I am Alpha and Omega - I am from eternity to eternity. This mode of speech is borrowed from the Jews, who express the whole compass of things by א aleph and ת tau, the first and last letters of the Hebrew alphabet; but as St. John was writing in Greek, he accommodates the whole to the Greek alphabet, of which Α alpha and Ω omega are the first and last letters. With the rabbins ת ועד מא meeleph vead tau, "from aleph to tau," expressed the whole of a matter, from the beginning to the end. So in Yalcut Rubeni, fol. 17, 4: Adam transgressed the whole law from aleph to tau; i.e., from the beginning to the end.
Ibid., fol. 48, 4: Abraham observed the law, from aleph to tau; i.e., he kept it entirely, from beginning to end.
Ibid., fol. 128, 3: When the holy blessed God pronounced a blessing on the Israelites, he did it from aleph to tau; i.e., he did it perfectly.
The beginning and the ending - That is, as aleph or alpha is the beginning of the alphabet, so am I the author and cause of all things; as tau or omega is the end or last letter of the alphabet, so am I the end of all thinks, the destroyer as well as the establisher of all things. This clause is wanting in almost every MS. and version of importance. It appears to have been added first as an explanatory note, and in process of time crept into the text. Griesbach has left it out of the text. It is worthy of remark, that as the union of א aleph tau in Hebrew make את eth, which the rabbins interpret of the first matter out of which all things were formed, (see on Genesis 1:1; (note)); so the union of Α alpha and Ω omega, in Greek, makes the verb αω, I breathe, and may very properly, in such a symbolical book, point out Him in whom we live, and move, and have our being; for, having formed man out of the dust of the earth, he breathed into his nostrils the breath of life, and he became a living soul; and it is by the inspiration or inbreathing of his Spirit that the souls of men are quickened, made alive from the dead, and fitted for life eternal. He adds also that he is the Almighty, the all-powerful framer of the universe, and the inspirer of men.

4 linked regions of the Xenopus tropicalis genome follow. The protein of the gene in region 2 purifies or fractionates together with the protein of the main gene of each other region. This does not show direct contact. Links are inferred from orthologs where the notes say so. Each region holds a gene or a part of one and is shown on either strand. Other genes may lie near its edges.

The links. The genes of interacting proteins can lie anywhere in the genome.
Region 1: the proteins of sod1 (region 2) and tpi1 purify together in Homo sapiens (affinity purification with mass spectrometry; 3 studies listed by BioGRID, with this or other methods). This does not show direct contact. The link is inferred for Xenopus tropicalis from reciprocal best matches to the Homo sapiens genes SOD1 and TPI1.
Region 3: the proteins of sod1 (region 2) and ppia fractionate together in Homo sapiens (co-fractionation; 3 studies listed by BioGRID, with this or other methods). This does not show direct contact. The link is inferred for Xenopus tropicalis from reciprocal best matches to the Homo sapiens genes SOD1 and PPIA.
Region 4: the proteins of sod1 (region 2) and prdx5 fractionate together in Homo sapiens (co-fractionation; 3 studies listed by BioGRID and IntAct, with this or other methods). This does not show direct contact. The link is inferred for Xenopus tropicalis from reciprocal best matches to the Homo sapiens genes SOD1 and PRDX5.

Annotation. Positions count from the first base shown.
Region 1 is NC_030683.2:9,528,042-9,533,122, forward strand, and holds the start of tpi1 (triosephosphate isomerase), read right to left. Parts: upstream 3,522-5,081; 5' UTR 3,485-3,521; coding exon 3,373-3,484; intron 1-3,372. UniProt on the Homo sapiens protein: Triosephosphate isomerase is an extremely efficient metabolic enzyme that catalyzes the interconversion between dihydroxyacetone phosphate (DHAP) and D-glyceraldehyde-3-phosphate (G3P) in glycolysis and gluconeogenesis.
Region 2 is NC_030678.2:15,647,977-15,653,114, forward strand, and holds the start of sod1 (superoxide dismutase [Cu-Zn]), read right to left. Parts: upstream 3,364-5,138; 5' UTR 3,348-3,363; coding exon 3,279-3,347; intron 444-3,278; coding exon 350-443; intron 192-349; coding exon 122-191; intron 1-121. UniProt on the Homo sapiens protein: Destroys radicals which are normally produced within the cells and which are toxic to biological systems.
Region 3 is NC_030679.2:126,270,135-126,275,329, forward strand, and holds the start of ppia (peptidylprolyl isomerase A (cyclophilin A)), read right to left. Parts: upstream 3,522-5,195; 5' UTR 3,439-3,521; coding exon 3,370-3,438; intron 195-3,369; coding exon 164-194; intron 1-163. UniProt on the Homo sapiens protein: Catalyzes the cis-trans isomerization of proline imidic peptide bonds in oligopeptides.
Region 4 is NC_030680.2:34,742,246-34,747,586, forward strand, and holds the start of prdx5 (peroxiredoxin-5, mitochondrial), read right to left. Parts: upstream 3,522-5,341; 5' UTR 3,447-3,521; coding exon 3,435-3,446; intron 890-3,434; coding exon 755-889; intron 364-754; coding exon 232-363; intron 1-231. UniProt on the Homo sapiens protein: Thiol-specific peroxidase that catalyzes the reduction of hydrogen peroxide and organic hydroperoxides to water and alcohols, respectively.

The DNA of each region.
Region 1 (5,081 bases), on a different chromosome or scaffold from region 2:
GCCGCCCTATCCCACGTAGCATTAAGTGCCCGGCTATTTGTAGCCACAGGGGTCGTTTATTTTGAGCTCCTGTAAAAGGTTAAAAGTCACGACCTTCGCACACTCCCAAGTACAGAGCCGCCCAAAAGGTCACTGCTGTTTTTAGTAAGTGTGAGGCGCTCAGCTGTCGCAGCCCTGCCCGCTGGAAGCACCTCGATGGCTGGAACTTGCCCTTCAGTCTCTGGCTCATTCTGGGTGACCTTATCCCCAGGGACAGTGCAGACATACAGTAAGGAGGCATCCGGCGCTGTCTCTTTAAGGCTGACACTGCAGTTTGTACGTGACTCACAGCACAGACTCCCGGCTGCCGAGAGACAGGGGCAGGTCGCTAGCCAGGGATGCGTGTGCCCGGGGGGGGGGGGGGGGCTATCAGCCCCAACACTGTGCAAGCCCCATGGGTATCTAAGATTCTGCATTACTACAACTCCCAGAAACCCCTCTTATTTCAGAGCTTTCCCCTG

I am Alpha and Omega - These are the first and the last letters of the Greek alphabet, and denote properly the first and the last. So in Revelation 22:13, where the two expressions are united, “I am Alpha and Omega, the beginning and the end, the first and the last.” So in Revelation 1:17, the speaker says of himself, “I am the first and the last.” Among the Jewish rabbis it was common to use the first and the last letters of the Hebrew alphabet to denote the whole of anything, from beginning to end. Thus, it is said, “Adam transgressed the whole law, from ‹Aleph (א ) to Taw (תּ ).” “Abraham kept the whole law, from ‹Aleph (א ) to Taw (תּ ).” The language here is what would properly denote “eternity” in the being to whom it is applied, and could be used in reference to no one but the true God. It means that he is the beginning and the end of all things; that he was at the commencement, and will be at the close; and it is thus equivalent to saying that he has always existed, and that he will always exist. Compare Isaiah 41:4, “I the Lord, the first, and with the last”; Isaiah 44:6, “I am the first, and I am the last; and beside me there is no God”; Isaiah 48:12, “I am he; I am the first, I also am the last.” There can be no doubt that the language here would be naturally understood as implying divinity, and it could be properly applied to no one but the true God. The obvious interpretation here would be to apply this to the Lord Jesus; for:
(a)it is he who is spoken of in the verses preceding, and
(b)there can be no doubt that the same language is applied to him in Revelation 1:11.
As there is, however, a difference of reading in this place in the Greek text, and as it can. not be absolutely certain that the writer meant to refer to the Lord Jesus specifically here, this cannot be adduced with propriety as a proof-text to demonstrate his divinity. Many mss., instead of “Lord,” κυρίος kuriosread “God,” Θεὸς Theosand this reading is adopted by Griesbach, Tittman, and Hahn, and is now regarded as the correct reading. There is no real incongruity in supposing, also, that the writer here meant to refer to God as such, since the introduction of a reference to him would not be inappropriate to his manifest design. Besides, a portion of the language used here, “which is, and was, and is to come,” is what would more naturally suggest a reference to God as such, than to the Lord Jesus Christ. See Revelation 1:4. The object for which this passage referring to the “first and the last - to him who was, and is, and is to come,” is introduced here evidently is, to show that as he was clothed with omnipotence, and would continue to exist through all ages to come as he had existed in all ages past, there could be no doubt about his ability to execute all which it is said he would execute.